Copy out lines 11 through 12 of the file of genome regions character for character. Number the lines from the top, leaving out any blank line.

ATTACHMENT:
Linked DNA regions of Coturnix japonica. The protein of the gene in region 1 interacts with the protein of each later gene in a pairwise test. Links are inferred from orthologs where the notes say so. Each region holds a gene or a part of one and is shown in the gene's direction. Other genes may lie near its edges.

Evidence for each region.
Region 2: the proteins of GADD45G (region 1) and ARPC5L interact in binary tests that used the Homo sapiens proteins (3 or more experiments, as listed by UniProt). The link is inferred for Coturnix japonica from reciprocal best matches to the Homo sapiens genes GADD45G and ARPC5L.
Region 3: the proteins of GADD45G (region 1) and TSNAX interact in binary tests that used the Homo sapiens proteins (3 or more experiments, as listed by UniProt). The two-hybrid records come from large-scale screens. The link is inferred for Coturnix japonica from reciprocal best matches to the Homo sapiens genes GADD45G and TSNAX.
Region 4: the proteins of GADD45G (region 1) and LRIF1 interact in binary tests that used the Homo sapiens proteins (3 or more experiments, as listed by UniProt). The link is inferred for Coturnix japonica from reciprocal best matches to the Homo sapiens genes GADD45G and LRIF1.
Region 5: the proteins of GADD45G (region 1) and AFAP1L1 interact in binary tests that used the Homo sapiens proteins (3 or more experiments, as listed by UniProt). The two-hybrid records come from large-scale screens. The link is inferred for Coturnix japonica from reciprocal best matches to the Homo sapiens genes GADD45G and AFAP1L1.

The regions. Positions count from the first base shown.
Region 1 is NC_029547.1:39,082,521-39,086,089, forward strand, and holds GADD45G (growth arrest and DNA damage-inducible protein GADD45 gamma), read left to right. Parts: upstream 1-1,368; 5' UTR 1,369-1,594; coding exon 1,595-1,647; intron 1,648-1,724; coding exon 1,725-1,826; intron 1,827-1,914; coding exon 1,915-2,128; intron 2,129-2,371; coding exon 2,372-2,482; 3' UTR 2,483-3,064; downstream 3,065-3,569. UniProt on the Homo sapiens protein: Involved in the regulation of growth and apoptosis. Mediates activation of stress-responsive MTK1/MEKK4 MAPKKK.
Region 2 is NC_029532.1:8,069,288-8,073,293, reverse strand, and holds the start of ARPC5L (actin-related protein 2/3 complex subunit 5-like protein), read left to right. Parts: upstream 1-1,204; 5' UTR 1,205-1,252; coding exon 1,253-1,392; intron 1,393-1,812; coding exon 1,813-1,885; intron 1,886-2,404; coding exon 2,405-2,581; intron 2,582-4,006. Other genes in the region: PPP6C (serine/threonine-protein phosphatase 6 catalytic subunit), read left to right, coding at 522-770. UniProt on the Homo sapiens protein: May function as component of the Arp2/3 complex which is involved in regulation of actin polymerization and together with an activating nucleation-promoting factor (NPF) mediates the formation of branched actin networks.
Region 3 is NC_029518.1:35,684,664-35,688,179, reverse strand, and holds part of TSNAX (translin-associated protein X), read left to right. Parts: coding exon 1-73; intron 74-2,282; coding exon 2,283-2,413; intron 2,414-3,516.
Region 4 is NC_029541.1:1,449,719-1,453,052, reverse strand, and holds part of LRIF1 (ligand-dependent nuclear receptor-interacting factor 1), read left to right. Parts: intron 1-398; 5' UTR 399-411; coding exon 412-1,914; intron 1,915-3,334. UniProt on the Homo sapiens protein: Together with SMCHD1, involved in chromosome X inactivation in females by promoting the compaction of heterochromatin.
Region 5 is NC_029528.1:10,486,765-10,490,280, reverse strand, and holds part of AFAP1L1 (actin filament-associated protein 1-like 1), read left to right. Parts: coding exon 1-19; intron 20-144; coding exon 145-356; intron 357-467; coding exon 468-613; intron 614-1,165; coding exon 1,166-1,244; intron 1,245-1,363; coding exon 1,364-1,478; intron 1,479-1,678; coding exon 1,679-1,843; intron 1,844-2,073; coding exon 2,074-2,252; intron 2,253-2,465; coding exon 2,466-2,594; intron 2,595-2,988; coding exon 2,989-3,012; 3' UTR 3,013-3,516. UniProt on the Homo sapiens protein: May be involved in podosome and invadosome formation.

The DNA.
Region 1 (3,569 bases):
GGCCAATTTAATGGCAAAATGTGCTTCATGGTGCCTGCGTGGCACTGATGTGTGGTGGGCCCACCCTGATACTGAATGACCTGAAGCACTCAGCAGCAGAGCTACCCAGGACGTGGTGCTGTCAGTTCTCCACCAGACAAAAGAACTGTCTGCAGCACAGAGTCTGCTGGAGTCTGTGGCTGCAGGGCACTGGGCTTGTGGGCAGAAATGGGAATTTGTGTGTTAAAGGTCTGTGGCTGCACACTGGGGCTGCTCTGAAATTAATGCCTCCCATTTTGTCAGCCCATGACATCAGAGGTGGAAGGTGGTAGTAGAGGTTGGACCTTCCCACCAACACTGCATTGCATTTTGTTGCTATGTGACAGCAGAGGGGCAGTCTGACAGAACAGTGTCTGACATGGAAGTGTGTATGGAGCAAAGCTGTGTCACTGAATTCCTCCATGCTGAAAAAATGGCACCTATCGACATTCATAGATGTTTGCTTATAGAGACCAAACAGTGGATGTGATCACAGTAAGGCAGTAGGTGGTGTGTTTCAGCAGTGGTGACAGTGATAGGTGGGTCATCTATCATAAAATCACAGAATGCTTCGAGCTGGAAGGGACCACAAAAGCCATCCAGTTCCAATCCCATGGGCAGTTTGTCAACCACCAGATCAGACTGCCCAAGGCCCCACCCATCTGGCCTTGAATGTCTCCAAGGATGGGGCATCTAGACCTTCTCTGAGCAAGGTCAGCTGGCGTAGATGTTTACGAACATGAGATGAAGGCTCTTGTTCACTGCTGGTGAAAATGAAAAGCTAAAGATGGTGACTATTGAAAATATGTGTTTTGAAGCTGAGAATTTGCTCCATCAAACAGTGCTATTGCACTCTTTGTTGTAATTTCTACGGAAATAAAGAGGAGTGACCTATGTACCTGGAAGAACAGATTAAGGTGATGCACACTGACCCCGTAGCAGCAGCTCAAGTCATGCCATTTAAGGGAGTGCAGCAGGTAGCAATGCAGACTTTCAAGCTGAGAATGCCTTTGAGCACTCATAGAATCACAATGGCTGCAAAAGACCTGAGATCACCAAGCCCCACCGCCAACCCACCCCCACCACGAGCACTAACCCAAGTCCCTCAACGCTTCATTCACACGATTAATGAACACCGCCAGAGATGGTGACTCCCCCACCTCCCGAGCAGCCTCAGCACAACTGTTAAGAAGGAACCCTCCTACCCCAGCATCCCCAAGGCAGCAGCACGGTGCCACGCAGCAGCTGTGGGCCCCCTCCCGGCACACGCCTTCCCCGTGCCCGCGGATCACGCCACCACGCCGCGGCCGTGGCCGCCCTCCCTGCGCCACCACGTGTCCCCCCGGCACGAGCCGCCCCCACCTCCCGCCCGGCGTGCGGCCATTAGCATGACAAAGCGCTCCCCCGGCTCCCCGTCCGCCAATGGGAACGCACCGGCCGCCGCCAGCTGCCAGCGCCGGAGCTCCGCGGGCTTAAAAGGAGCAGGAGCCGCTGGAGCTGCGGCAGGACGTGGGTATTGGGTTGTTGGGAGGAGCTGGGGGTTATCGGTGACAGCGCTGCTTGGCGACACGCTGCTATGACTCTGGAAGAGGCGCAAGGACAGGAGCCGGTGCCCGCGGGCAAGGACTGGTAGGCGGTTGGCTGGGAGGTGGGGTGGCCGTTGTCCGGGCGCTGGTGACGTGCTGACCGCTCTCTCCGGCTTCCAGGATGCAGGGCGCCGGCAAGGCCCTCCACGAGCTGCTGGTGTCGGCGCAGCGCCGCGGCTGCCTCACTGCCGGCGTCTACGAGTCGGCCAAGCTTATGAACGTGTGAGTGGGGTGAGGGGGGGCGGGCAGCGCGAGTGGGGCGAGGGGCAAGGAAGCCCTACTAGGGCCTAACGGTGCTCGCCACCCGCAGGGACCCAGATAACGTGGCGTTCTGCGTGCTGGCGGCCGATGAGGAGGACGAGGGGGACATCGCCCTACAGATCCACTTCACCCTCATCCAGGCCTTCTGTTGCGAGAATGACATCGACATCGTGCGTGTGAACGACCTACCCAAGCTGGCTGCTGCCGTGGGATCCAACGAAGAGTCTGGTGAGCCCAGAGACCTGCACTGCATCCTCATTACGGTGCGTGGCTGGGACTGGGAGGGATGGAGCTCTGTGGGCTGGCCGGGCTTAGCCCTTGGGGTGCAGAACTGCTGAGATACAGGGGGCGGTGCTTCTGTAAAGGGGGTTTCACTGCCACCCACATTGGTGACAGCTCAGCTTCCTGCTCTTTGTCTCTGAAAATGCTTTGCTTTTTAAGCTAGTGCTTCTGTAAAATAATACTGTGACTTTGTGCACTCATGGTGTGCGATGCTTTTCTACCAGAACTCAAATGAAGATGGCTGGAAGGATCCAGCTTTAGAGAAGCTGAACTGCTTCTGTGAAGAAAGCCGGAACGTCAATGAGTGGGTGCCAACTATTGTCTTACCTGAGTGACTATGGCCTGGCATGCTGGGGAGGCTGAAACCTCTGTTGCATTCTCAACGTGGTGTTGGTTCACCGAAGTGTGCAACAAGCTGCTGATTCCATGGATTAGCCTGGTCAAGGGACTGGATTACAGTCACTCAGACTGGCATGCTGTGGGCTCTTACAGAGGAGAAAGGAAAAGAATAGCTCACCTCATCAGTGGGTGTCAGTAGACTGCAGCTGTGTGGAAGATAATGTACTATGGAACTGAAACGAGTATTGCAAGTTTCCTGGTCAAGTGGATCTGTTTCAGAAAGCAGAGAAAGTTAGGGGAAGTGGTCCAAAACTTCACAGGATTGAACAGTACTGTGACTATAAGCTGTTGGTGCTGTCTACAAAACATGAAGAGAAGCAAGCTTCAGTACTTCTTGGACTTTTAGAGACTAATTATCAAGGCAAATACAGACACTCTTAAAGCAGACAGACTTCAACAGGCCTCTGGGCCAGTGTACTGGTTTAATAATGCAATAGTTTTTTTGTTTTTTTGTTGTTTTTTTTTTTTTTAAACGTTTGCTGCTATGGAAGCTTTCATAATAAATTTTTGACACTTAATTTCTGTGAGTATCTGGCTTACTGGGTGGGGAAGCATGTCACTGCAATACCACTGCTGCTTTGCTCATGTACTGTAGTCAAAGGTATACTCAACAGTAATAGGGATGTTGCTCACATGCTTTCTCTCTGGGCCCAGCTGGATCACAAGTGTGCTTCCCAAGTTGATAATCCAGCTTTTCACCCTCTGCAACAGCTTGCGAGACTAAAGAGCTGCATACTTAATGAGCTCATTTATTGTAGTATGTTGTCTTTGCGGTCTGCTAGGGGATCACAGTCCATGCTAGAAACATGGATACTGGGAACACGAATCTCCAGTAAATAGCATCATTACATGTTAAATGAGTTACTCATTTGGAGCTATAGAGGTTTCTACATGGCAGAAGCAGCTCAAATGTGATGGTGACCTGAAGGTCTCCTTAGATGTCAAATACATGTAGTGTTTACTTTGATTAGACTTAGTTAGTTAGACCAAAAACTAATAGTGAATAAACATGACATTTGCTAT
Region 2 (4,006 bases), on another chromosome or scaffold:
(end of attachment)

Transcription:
Region 4 is NC_029541.1:1,449,719-1,453,052, reverse strand, and holds part of LRIF1 (ligand-dependent nuclear receptor-interacting factor 1), read left to right. Parts: intron 1-398; 5' UTR 399-411; coding exon 412-1,914; intron 1,915-3,334. UniProt on the Homo sapiens protein: Together with SMCHD1, involved in chromosome X inactivation in females by promoting the compaction of heterochromatin.
Region 5 is NC_029528.1:10,486,765-10,490,280, reverse strand, and holds part of AFAP1L1 (actin filament-associated protein 1-like 1), read left to right. Parts: coding exon 1-19; intron 20-144; coding exon 145-356; intron 357-467; coding exon 468-613; intron 614-1,165; coding exon 1,166-1,244; intron 1,245-1,363; coding exon 1,364-1,478; intron 1,479-1,678; coding exon 1,679-1,843; intron 1,844-2,073; coding exon 2,074-2,252; intron 2,253-2,465; coding exon 2,466-2,594; intron 2,595-2,988; coding exon 2,989-3,012; 3' UTR 3,013-3,516. UniProt on the Homo sapiens protein: May be involved in podosome and invadosome formation.